Germany`s health minister has been spat at and verbally abused by anti-lockdown protesters. Cries of “shame and “gay pig” were hurled at a pre-local election event in Bergisch Gladbach, North-west Germany at Jens Spahn, of the ruling Christian Democratic Union(CDU). Spahn is an out gay conservative who became Federal Health Minister in 2018. He had taken off his face-mask in order to to speak but was drowned out by the homophobic abuse.
After video of the attack emerged, the economy minister Peter Altmaier took to social media to express outrage at the attacks “Anyone who spits at and molests democratically elected politicians infringes the German constitution and makes an outsider of themselves” he said on his Twitter feed.
Spahn told the Rheinsiche Post that “a dialogue must be ensured between officials and coronavirus deniers. But it only works if both sides are willing to listen When people shout, spit and insult each other, it just doesn’t work.” Sphan has increasingly become the target for anti-lockdown protesters as he is the one delivering public health information. For his safety a planned outdoor event in nearby Munster was moved indoors. The German government are trying to avoid a second lockdown despite a rise in infections. “With the knowledge we have today, I can tell you we won’t need to close hairdressers and shops again”, Spahns said. “That won’t happen again. We won’t need working bans in care homes again.”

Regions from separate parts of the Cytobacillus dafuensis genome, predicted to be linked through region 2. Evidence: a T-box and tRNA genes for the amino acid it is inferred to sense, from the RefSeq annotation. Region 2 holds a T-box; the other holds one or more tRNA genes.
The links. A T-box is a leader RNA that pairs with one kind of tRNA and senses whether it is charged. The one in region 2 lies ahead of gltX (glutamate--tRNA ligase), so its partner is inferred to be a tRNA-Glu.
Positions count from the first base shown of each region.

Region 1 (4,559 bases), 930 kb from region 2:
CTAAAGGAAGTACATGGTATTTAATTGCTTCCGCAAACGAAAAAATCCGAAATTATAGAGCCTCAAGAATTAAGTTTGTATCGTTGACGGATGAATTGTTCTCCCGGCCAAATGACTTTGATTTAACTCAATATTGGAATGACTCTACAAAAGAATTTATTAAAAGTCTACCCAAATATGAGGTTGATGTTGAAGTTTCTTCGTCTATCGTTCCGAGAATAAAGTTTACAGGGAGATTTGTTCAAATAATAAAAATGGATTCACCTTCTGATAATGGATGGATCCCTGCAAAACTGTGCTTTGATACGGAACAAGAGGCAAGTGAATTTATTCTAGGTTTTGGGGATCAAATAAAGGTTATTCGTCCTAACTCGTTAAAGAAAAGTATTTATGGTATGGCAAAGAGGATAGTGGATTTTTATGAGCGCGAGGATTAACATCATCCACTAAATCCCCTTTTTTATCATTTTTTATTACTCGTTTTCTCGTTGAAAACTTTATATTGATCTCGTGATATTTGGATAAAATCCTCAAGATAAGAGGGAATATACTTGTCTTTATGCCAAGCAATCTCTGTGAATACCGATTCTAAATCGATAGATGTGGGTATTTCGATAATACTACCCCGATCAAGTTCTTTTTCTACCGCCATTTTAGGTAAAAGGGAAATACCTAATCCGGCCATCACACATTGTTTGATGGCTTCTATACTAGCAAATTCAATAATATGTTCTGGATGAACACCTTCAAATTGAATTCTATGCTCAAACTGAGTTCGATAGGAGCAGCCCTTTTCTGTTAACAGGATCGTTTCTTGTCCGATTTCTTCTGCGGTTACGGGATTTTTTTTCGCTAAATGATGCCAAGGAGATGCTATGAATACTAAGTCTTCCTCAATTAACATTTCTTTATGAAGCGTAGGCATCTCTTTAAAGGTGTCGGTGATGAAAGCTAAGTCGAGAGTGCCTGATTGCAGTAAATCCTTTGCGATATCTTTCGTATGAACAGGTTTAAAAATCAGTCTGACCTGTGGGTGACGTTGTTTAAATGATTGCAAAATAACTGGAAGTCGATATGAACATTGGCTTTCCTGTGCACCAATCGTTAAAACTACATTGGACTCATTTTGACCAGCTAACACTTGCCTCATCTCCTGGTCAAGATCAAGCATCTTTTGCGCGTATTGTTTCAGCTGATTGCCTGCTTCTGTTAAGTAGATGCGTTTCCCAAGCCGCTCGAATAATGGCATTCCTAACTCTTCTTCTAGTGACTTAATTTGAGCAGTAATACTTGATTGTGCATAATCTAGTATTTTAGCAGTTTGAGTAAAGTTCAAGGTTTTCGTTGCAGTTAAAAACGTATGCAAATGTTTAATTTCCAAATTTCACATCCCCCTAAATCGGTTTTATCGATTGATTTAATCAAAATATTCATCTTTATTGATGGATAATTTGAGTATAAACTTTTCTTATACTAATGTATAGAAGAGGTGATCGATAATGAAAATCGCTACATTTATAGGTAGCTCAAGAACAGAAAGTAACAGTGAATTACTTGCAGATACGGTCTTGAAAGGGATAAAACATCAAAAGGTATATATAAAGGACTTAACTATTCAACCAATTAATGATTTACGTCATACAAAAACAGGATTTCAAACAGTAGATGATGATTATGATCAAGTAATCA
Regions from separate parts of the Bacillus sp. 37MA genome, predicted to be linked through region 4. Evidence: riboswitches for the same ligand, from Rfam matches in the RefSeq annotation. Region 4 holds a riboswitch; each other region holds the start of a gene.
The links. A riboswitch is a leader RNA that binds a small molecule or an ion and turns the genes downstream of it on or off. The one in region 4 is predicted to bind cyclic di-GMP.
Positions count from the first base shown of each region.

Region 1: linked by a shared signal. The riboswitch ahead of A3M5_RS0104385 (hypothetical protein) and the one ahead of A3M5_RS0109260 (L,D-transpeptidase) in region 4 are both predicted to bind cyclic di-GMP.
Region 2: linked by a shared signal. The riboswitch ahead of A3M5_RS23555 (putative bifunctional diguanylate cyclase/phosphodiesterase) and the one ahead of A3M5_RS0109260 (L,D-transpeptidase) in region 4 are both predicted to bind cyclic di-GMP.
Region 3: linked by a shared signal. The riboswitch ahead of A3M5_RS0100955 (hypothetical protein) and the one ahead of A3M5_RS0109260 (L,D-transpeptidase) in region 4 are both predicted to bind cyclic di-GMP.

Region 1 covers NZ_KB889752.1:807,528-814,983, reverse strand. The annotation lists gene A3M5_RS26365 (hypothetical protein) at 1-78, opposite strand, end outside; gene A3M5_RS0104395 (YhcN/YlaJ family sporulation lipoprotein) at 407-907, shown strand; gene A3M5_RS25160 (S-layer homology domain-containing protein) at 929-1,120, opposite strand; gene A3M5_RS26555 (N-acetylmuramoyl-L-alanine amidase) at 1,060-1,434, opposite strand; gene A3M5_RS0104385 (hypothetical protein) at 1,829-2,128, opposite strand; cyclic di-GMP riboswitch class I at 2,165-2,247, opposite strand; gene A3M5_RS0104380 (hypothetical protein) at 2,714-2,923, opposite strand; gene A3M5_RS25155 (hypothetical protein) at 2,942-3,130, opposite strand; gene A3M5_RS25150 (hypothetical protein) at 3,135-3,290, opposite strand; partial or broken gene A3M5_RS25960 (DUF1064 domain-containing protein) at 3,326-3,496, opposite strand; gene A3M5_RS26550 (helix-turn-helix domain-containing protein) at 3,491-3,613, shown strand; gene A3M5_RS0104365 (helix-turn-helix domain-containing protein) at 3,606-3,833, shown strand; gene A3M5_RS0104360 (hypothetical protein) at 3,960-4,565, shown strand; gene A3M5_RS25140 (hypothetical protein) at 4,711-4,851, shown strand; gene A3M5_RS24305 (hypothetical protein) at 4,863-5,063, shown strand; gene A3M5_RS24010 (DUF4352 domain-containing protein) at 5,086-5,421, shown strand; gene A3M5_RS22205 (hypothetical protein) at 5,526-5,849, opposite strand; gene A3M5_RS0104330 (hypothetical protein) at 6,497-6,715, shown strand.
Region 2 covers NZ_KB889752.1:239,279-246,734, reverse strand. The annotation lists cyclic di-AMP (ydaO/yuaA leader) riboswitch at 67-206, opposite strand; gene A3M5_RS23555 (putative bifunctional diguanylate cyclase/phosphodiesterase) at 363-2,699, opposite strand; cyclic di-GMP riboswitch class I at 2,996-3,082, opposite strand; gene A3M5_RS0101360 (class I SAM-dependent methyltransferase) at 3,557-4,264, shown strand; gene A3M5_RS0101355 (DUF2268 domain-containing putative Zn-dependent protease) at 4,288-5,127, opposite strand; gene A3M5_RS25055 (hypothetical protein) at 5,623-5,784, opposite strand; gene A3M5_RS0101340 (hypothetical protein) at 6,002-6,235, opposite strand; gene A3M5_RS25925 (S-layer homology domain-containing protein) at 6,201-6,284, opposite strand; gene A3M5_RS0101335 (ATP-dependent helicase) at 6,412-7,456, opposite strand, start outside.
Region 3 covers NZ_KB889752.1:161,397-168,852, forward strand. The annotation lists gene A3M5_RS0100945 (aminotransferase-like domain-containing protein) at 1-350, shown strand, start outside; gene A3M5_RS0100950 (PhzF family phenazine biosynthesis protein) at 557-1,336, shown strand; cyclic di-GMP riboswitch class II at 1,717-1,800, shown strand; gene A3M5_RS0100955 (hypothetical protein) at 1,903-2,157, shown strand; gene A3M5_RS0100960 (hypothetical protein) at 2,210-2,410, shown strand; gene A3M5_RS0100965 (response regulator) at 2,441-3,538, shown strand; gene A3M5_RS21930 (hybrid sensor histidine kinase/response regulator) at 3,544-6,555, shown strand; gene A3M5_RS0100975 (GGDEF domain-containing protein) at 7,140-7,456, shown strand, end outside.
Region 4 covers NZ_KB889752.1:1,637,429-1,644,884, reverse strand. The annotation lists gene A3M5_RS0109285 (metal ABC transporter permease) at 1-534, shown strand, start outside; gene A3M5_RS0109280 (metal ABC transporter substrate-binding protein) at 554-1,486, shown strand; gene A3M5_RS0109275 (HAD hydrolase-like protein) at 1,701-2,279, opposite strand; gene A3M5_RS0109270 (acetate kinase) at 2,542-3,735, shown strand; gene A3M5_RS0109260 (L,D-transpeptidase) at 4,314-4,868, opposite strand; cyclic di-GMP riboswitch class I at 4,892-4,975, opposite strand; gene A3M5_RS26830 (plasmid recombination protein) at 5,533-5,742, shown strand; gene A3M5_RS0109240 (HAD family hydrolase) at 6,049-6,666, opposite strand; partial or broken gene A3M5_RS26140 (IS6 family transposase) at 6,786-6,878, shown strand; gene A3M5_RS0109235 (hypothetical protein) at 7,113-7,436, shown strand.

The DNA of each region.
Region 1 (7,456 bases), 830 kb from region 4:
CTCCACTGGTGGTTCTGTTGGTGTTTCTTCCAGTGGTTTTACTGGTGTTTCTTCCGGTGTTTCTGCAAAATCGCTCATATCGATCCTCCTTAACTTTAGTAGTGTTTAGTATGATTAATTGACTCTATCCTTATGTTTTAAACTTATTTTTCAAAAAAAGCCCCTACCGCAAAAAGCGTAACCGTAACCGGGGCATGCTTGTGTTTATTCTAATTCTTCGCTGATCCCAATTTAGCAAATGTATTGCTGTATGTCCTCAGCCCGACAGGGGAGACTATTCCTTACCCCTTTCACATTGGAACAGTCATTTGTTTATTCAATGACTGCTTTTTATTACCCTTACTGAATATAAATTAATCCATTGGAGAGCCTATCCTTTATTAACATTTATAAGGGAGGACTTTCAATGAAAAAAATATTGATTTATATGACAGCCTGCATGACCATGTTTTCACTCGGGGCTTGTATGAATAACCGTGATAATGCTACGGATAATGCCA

A vocal minority of people in Germany are becoming increasingly aggressive in their opposition to safety rules aimed at stopping the spread of covid-19. Recently the minister criticised those who “stay inside their Facebook and WhatsApp world, get ever more aggressive and no longer seek contact to those with a different opinion”. Despite the abuse, the approval rating for the measures that Germany has undertaken remain high with a recent poll by ZDF suggesting only 10% of respondents said they believed the coronavirus restrictions to be excessive, while 60% thought they were exactly right and 28% said they were not strict enough.